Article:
The problem is not neo-liberalism, it is neo-feudalism

Former RBA boss and blood-sucking banker, Bernie Fraser, is having a whinge today:

Neoliberalism has caused “misery and social polarisation” yet remains in vogue with the Coalition government, according to the economist Bernie Fraser.

The former Treasury secretary and Reserve Bank governor has made the comments in a presentation circulated to participants of the Australia Institute’s revenue summit to be held in Canberra on Wednesday.

In the background notes for Fraser’s speech, seen by Guardian Australia, he says that Australia’s 27 consecutive years of economic growth is a “standout”, “Winx-like” performance.

But the record deserves only “qualified applause” because “too many Australians remain unemployed, under-employed, underskilled, underpaid and lack job security”.

Fraser warns that society has become “less fair, less compassionate and more divided” and “more devoid of trust in almost every field of human activity” in the past 20 years.

“As a disinterested player in climate change negotiations and a miserable foreign aid donor, we have slipped well down the list of good global citizens.”

Political ideologies appear to have contributed to inequality and disadvantage in Australia in that time, he argues.

Fraser in large part blames neoliberalism and its influence on policymaking for the “disconnect between Australia’s impressive economic growth story and its failure on so many markers to show progress towards a better, fairer society”.

“Favouring the market system ahead of the state system, and individual interests ahead of community interests, can lead to profoundly unfair social outcomes.

This is true in some respects. Privatisation has gone too far. Individual interests are overly favoured as well in some circles. Taxes are too low for some corporations.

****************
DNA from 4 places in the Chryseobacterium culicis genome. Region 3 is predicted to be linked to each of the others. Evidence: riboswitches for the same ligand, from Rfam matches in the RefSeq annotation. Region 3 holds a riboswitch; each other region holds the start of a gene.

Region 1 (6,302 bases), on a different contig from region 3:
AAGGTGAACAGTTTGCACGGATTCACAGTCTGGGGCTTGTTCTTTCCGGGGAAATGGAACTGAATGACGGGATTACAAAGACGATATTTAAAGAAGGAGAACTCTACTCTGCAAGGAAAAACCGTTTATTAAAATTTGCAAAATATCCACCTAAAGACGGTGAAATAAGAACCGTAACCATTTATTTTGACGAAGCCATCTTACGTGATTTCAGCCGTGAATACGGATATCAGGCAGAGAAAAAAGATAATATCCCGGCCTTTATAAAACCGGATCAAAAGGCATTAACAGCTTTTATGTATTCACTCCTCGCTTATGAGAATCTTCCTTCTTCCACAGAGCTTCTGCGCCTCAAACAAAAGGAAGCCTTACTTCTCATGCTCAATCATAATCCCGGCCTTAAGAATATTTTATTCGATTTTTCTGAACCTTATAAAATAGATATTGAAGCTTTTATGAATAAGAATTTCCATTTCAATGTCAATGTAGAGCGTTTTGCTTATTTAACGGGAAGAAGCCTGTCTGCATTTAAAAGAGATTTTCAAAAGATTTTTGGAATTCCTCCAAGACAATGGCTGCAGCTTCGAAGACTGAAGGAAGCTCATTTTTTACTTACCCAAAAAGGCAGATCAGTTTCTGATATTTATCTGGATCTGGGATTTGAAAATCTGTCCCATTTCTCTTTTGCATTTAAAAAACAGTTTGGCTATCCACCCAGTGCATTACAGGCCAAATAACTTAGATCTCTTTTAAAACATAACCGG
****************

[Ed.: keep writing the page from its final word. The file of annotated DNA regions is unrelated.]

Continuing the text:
But the problem is not so simple as a swing back to the state. We have already seen a lot of that. Australia’s economy today is basically a centrally-planned housing bubble, supported by policy at every turn.

That is not the fault of neo-liberalism. It is the fault of ad hoc government interventions that have turned the neo-liberal system into a neo-feudal one. We have gotten horribly confused about where the boundaries between government and markets should be and in that confusion oligarchy is thriving.

There are examples everywhere:

  • the GFC bank bailout has delivered the staggering hubris of the royal commission findings;
  • the RSPT debacle has prevented the appropriate taxation of resource rents;
  • the power of the gas cartel has rorted the entire east coast economy and shattered decarbonisation;
  • every sector is over-concentrated and rife with rent-seekers;
  • mass immigration serves a corporate elite while killing living standards for the 99%;
  • public servants now serve with the only goal being to get a fat private sector sinecure.

These are, in part, failures of neo-liberalism. But they are equally the failures of intellectually and morally weak government. Most of all, these failures represent the rise of something new that is neither. Read the AFR day-to-day and you will know what I am talking about. I have variously called it oligarchy, the business “identity state”, it could be called libertarianism or, in reality today, neo-feudalism. It is the rise of a self-sustaining business elite that consciously perverts all policy in its favour, systematically disenchfranshises working classes and youth, sees its own profits as a virtue in of themselves and, most importantly, has no idea what markets are supposed to look like nor how competition should operate.

Perhaps it can be argued that neo-liberalsim inevitably gives rise to such a class as consolidation is the logical end point of unfettered capitalism. But I’m not so sure. These issues have long been discussed within neo-liberalism itself. From The Great Crash of 2008: